THE DAUGHTERS OF JOHN AND MARY BROWN
Whilst browsing through the museum one day, I opened a door that I shouldn't have, and peeked inside. There were documents and photos lying all over the place and I went in and took a look through some of them. I found the journals of a woman called Mary Brown, which I began to read. I was so fascinated by them, that I asked the curator to make me copies.
These diaries took me back to the 1870's, when Mary Brown and her husband John were living in Fraserburg. John was the local district surgeon. Mary gives full details of what her days entailed. The many tragic deaths of infants, including their beloved son, John. She describes how they spent most Sundays at the river, which sadly no longer exists. She tells of how they would take a horse and cart and go and spend weeks away at a farm called Ayesfontein as it was so far away. Ayesfontein is still there less than 20km from town, but the grand old house that used to house about four families at a time is not. The last of it was demolished by the current owner's father a few years ago. Some of the original orchard still exists as well as ruins of the old mill.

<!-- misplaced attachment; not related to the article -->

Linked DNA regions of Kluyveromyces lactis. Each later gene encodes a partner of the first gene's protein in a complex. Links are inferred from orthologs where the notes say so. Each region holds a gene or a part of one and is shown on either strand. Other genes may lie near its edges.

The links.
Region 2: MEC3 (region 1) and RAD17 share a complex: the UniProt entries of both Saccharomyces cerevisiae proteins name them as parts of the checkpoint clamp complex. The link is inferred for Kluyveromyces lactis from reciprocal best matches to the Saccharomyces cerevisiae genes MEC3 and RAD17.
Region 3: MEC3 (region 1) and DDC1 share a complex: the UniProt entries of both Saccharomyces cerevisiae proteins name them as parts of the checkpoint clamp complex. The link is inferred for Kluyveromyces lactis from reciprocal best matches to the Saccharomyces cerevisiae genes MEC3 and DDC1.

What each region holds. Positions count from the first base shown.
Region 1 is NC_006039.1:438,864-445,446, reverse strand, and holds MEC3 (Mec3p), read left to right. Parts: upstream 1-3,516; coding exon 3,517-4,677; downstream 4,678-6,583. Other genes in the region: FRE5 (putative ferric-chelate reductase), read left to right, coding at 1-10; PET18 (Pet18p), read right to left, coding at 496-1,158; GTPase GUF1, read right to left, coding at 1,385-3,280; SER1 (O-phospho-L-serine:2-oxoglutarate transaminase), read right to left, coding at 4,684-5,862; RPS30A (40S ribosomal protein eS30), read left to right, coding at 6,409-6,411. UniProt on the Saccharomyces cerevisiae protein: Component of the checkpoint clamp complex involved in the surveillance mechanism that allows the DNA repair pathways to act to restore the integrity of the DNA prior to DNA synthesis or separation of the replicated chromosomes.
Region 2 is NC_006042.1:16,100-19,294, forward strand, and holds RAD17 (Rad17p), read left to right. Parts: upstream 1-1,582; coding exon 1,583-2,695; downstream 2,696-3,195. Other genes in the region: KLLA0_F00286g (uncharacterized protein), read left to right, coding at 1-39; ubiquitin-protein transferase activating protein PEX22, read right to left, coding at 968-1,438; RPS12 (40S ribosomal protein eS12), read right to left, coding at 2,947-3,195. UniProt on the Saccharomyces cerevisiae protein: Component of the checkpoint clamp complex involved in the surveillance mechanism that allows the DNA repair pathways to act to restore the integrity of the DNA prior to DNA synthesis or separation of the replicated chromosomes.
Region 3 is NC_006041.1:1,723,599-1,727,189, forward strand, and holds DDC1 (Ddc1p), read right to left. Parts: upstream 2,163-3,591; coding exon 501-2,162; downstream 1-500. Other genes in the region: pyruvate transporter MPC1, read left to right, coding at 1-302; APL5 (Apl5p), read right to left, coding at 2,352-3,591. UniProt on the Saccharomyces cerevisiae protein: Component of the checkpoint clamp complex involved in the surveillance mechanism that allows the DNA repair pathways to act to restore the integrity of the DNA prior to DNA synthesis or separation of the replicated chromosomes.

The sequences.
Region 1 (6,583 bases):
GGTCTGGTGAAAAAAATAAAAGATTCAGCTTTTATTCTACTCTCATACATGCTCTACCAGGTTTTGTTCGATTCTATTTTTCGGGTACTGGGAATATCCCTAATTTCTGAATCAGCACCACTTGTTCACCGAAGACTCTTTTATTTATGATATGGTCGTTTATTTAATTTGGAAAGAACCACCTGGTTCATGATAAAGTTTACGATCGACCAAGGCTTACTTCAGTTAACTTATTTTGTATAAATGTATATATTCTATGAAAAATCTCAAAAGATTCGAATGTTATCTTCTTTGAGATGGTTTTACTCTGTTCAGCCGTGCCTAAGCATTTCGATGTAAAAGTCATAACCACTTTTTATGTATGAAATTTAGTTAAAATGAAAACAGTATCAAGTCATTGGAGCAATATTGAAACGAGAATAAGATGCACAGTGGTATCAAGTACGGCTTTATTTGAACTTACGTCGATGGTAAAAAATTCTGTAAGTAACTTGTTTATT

In 1873, Olive Schreiner came to live in Fraserburg with her sister, Alice Hemming for a short while. She and Mary Brown became great friends and later on, once Mary and John had moved back to England, Olive sent them a script for them to find a publisher for her book. This was the great novel, The Story of an African Farm which was published in 1883 and dedicated to Mrs John Brown. Olive was known to say that she felt the book half belonged to them.
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